The role of RECQL4 gene in cancer predispositon
- Research Opportunity
- PhD students, Masters by Research
- Department / Centre
- St Vincent's Institute of Medical Research
|Dr Andrew Deansemail@example.com||Personal web page|
Summary This project will test RecQL4 mutations associated with Rothmund-Thomson syndrome in a set of assays so that we may determine how the mutations directly impair DNA replication and/or repair.
Mutations in the RecQL4 gene have been linked with cancer predisposition and three rare genetic disorders: Rothmund-Thomson syndrome, Baller-Gerold syndrome and RAPADILINO syndrome. Each have distinct phenotypes but all 3 syndromes eventually develop cancer at a young age. The current hypothesis to explain this high cancer incidence is that the RecQL4 gene is critical for 2 major cellular processes: DNA replication and DNA repair. In many other inherited or spontaneous forms of cancer, defects in DNA replication or DNA repair lead to acceleration of cancer development.
Our lab studies the mechanisms of the RecQL4 protein using protein chemistry and cell-based approaches. This project will test RecQL4 mutations associated with Rothmund-Thomson syndrome in a set of assays so that we may determine how the mutations directly impair DNA replication and/or repair. The student will utilize a state-of-the-art protein expression system to produce the RecQL4 proteins, and test their biochemical function compared to wild-type protein. Mouse models of Rothmund-Thomson syndrome are also available to test the findings from the in vitro work, at the cellular and whole organism level.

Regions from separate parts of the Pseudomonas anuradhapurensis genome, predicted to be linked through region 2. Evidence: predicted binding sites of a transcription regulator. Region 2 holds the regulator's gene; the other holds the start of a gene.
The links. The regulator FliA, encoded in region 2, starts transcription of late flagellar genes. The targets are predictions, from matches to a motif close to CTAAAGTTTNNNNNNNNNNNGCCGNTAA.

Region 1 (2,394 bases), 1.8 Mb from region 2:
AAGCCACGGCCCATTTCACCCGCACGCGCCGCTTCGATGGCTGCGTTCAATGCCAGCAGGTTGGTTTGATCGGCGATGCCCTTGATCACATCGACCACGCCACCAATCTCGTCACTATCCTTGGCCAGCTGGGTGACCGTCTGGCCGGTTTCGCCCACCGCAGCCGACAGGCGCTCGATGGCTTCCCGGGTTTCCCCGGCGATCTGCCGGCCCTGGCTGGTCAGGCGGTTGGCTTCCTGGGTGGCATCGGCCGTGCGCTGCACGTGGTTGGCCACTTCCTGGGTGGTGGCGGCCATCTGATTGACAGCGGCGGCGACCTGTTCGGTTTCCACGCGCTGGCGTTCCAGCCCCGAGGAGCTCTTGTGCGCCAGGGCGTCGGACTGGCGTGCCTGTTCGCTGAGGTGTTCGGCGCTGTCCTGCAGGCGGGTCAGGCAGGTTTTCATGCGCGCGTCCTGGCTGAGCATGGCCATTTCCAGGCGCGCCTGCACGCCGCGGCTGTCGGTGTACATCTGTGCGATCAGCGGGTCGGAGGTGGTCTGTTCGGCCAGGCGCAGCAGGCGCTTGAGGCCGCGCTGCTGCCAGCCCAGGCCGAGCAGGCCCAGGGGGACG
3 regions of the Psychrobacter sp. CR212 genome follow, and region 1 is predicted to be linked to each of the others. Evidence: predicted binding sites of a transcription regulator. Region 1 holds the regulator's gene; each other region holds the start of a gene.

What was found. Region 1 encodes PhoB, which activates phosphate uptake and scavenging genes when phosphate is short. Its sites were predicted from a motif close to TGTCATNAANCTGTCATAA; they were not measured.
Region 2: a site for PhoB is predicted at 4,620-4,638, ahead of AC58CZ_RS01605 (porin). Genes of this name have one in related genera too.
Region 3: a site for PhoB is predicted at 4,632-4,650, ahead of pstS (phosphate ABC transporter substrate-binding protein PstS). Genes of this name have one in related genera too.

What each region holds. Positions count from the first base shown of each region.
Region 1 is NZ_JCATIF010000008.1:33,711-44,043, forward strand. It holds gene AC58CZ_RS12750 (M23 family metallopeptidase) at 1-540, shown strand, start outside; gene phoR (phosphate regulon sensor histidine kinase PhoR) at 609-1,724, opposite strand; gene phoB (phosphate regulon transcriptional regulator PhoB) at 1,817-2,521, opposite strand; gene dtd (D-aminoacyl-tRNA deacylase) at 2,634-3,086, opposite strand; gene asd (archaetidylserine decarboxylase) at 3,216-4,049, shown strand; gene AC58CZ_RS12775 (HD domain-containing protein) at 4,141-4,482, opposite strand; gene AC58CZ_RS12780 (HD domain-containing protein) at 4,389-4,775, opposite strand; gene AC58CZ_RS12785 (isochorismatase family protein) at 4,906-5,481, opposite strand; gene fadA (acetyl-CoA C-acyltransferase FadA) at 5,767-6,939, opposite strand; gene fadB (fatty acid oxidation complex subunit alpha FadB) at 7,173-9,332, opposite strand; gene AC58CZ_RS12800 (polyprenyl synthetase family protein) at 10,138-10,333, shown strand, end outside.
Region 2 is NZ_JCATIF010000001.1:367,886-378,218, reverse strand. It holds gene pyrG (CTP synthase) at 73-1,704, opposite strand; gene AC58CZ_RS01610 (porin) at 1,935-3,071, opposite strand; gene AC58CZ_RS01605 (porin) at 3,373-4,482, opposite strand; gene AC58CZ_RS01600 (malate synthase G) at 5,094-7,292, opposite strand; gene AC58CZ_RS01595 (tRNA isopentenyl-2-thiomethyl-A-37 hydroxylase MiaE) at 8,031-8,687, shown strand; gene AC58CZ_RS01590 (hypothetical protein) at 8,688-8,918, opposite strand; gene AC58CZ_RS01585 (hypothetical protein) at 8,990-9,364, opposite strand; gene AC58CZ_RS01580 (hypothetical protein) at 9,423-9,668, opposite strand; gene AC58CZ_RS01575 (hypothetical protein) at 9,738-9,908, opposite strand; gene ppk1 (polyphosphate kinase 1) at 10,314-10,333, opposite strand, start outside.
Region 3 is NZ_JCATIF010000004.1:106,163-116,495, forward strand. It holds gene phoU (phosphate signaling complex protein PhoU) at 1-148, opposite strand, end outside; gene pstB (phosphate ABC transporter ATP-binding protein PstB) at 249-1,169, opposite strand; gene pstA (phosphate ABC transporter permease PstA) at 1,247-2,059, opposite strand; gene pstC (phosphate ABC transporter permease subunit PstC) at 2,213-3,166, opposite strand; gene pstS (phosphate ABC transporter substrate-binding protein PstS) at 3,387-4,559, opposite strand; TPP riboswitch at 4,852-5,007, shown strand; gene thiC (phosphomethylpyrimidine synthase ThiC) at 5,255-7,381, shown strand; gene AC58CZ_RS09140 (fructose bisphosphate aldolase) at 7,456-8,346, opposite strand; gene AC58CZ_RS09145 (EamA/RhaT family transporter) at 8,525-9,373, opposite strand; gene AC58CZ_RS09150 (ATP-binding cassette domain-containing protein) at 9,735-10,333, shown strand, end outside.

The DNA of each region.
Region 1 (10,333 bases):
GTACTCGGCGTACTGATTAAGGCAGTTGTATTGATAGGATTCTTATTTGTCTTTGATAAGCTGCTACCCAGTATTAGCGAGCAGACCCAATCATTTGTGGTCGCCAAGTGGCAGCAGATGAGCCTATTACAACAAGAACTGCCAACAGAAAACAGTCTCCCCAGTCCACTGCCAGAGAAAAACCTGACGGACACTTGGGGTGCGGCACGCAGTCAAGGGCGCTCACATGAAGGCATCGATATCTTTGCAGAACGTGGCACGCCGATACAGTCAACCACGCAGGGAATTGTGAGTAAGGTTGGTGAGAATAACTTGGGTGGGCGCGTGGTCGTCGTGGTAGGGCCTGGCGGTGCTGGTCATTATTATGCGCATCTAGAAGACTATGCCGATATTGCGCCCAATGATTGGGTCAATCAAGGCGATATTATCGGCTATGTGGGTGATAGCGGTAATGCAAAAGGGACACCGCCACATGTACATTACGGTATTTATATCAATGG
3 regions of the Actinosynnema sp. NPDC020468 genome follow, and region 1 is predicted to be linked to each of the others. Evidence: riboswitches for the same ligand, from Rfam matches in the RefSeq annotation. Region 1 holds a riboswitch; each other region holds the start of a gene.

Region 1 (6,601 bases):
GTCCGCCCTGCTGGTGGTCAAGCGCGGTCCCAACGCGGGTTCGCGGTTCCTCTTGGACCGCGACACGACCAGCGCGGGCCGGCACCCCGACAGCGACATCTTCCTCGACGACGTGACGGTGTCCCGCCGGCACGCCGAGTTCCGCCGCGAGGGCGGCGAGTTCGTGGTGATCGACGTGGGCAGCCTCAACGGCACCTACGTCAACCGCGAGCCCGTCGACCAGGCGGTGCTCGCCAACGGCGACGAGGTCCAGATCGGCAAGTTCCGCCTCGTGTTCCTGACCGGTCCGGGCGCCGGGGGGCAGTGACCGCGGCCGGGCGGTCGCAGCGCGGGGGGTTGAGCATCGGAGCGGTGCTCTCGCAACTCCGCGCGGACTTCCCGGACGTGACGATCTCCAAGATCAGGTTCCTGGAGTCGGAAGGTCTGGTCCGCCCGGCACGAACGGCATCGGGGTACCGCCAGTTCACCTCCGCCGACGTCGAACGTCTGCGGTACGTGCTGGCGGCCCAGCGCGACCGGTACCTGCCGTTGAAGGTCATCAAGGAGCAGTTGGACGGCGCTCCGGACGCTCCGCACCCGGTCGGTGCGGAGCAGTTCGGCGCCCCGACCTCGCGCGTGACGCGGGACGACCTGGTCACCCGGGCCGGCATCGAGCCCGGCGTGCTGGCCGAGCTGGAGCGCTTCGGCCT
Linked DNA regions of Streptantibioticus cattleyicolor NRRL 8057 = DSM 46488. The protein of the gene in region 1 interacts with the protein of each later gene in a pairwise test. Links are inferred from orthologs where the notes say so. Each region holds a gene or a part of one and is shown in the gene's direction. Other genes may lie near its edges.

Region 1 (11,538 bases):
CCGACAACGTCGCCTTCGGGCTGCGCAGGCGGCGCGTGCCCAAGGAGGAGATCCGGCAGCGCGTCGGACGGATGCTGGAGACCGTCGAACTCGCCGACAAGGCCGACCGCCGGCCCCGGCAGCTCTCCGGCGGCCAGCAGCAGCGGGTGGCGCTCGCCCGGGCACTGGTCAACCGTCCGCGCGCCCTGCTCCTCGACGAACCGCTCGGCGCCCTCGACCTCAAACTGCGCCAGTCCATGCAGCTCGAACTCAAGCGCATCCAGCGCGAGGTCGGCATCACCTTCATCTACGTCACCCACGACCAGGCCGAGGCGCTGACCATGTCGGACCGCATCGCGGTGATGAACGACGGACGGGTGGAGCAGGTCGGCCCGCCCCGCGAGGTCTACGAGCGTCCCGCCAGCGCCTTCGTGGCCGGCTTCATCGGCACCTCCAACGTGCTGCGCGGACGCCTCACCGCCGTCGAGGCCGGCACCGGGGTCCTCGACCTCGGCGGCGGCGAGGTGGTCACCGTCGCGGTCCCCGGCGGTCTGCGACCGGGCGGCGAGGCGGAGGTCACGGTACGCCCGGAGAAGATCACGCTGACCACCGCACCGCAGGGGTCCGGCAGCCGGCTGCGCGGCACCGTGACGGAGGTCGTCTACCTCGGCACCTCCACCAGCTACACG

This project is conducted in St Vincent’s Institute of Medical Research, Genome Stability Unit.
Faculty Research Themes
School Research Themes
PhD students, Masters by Research
Students who are interested in joining this project will need to consider their elegibility as well as other requirements before contacting the supervisor of this research
For further information about this research, please contact a supervisor.
Department / Centre
Research Group / Unit / Centre
Research NodeSt Vincent's Institute of Medical Research
MDHS Research library
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